On Golden Handcuffs and Knowing What's Really Important
Monday, August 12, 2019

While this post could really apply to anyone in any job, I think it's particularly relevant to developers – where staying up-to-date with technology is part of the job career and critical to success...

Early in my career, I willingly took a job for far too little pay – and far too much work, including a lot of out-of-state travel. I did so because I wanted exposure to newer, better tech stacks and a larger team to collaborate with, and I knew I'd never get this at my then-current company.

Fast forward a bit, and I'd decided that the frequent travel was simply too much for me. Now, to be fair, I was young and naive, and while my offer letter may have mentioned travel requirements (I probably didn't even read it), I am certain that no one ever told me personally that out-of-state travel was part of the job. I've never been a fan of flying, and I wouldn't have taken the job had the frequent travel been mentioned.

So, as one typically does, I found myself another job – in my case, one with no travel and better pay. Things were looking up! As I made the rounds, letting my various bosses know that I was leaving, one of them made a comment during our conversation that's stuck with me since:

"I just wanted to let you know that I've taken another offer, and I'll be starting next week," I told him.

"Why are you leaving?" he asked matter-of-factly.

"My new job pays about twenty grand more, and I really don't like all of this out-of-state travel."

He leaned back and looked up at the ceiling, almost as if in-thought, for what had to have been at least ten seconds. He then looked back at me, stood up, extended his hand, and said, "Congratulations, best of luck to you."

"No counter offer?" I asked. (In truth, I wouldn't have accepted one, but I'd figured one were customary).

"No," he said, "if this were just about money, we could have talked about it. But since you're unhappy for other reasons, we're not going to counter. We'd just be paying you more to continue being unhappy here."

And that was that. As simple as that comment was, it's stuck with me forever.

Fast forward again many years. I found myself in a new role – one with no requirements, virtually no direction, too few resources and too much work. I knew early on that this wasn't a role I'd be happy with as-is, and I was very transparent about this. For the success of the project, some things needed to change, in my opinion. I advocated moving to the cloud for a number of reasons; these were shot down. I advocated going Agile (or at least some form of it) – having daily stand-ups, a formal product owner, etc. After four days of being Agile, management put an end to it. It was "taking too much of everyone's time".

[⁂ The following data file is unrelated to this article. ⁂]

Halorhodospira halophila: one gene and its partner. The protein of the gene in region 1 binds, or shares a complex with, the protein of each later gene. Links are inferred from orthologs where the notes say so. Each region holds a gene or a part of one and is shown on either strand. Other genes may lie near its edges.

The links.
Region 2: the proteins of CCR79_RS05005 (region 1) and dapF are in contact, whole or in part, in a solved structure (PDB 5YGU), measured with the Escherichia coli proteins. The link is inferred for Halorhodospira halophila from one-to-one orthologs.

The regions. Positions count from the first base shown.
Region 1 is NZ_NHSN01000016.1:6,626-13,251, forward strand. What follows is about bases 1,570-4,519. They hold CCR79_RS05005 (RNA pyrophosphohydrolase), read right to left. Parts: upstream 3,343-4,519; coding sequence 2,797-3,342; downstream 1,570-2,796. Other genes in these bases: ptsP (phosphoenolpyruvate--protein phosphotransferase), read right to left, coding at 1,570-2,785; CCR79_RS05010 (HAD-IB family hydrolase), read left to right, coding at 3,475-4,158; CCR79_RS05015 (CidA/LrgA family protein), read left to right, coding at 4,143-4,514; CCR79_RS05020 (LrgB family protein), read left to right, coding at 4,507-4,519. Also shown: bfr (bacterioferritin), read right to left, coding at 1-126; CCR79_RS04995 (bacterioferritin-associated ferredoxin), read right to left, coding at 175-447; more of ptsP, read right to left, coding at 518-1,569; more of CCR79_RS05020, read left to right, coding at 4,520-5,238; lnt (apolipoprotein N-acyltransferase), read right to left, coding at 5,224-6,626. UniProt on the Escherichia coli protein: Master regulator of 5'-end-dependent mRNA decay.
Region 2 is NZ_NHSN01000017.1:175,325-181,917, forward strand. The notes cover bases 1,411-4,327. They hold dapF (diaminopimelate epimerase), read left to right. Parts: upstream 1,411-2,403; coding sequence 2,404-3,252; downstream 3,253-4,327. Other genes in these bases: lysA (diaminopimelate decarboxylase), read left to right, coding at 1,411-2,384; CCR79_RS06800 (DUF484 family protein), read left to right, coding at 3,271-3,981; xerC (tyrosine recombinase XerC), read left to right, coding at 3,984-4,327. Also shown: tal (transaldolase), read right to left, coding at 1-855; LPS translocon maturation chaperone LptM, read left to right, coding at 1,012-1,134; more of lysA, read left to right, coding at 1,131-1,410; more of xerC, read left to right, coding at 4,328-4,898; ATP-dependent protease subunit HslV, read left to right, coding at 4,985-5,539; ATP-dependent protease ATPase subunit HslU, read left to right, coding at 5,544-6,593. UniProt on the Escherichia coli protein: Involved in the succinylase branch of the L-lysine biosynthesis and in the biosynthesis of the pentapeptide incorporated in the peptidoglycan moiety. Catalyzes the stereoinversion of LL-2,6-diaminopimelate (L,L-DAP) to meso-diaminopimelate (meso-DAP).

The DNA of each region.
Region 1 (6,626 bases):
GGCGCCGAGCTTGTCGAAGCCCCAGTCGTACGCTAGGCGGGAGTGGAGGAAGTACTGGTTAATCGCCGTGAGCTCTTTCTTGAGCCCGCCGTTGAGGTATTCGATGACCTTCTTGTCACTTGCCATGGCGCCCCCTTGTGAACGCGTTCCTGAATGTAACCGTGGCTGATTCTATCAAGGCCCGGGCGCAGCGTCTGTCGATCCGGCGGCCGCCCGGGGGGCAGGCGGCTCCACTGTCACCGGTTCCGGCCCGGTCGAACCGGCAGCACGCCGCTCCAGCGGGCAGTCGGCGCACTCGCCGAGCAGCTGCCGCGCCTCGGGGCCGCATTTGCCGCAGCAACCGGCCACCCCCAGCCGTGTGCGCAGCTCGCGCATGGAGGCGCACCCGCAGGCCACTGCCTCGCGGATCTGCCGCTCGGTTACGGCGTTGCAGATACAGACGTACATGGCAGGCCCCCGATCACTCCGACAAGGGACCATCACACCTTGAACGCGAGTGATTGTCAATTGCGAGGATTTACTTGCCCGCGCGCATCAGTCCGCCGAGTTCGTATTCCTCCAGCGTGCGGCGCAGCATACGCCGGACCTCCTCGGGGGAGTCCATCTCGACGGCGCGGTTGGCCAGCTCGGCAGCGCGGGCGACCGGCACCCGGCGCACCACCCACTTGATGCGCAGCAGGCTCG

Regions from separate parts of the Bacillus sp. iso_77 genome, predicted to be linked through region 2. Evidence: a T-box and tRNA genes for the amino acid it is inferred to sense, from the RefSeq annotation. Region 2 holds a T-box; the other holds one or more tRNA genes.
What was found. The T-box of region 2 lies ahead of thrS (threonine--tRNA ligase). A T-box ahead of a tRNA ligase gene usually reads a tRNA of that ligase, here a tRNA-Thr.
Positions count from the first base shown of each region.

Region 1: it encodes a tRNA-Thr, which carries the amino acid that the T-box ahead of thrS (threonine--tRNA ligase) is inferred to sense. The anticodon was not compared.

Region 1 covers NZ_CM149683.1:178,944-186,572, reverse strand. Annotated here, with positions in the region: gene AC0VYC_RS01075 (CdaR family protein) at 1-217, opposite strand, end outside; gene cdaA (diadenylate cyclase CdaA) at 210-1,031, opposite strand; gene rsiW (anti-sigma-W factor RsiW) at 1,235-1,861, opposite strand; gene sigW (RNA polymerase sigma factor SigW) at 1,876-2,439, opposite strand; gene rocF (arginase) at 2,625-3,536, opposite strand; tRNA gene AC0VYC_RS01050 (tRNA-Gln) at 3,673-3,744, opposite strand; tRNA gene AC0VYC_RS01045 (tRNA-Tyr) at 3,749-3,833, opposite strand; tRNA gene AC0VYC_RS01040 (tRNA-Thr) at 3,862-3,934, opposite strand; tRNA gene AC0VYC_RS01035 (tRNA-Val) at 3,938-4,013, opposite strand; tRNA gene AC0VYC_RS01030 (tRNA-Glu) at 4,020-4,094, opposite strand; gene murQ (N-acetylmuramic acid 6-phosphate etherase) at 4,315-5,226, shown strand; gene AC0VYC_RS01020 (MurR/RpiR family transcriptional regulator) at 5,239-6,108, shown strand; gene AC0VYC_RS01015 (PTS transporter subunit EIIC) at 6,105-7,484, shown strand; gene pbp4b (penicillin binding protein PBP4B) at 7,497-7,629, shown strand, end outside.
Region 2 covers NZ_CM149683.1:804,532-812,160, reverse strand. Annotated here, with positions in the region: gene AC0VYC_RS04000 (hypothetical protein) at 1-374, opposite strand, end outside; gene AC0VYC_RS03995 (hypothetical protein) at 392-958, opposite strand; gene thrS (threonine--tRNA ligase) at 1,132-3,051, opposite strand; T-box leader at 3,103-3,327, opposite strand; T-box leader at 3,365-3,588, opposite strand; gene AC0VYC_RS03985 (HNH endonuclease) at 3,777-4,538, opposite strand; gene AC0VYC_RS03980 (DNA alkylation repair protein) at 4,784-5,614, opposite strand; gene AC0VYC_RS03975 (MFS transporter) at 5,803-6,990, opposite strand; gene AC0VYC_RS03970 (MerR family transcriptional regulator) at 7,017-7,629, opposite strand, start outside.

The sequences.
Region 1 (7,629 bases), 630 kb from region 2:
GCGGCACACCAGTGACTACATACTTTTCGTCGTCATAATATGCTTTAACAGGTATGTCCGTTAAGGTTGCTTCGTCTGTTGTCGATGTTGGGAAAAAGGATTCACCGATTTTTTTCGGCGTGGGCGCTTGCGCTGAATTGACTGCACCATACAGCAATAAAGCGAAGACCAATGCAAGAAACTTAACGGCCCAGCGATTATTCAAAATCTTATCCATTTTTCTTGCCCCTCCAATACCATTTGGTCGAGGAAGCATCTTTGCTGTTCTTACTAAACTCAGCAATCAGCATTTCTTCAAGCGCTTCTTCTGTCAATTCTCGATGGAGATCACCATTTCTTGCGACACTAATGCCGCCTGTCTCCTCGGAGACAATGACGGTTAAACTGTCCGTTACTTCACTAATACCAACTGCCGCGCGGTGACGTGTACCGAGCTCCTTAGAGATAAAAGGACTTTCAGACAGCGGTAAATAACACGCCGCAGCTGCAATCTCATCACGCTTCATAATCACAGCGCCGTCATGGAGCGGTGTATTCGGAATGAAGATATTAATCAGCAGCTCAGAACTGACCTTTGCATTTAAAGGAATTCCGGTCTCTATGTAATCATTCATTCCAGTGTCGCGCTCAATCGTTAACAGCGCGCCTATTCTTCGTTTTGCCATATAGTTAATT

I knew at that point that this wasn't the role for me – and I continued to remain very transparent. I let management know my position, and they responded... by giving me more money. Ignoring the lesson learned many years prior about working unhappy, I relented. I figured I'd try to make the best of things. (For what it's worth, the CEO of one company I'd worked at prior was known for saying, "every problem is an opportunity for improvement", and that had stuck with me, too).

Suffice it to say, things were not improving in this case, and I was still unhappy. I continued to be given hearty raises and bonuses, and while I'd like to think they were for my stellar performance, I'm more inclined to think they were simply to keep me around. At one point, I'd grown so frustrated that I even requested more money to continue to working in an environment that was making me miserable, and amazingly, I was given what I asked for.

Ultimately, in what was really a "better late than never" moment, I'd decided that no amount of compensation was worth a job that could ultimately stymie my professional growth were I to stay. I moved on to a new role – for less money but far more technical challenge and room for professional growth. The pay was lower, the hours were longer, the work was harder, and I was much happier.

When to change jobs (and why) are personal decisions that individuals must answer for themselves based on their specific situation. My only advice is this: if you're a developer who has a real passion for writing software and you're stuck in a job that you dislike (or maybe even hate?) because you're being paid well, consider whether the money you're making is worth the personal happiness you're sacrificing now – and the professional growth that you may be sacrificing later.

To paraphrase my old boss: being paid more just to stick around and be unhappy at work benefits no one.

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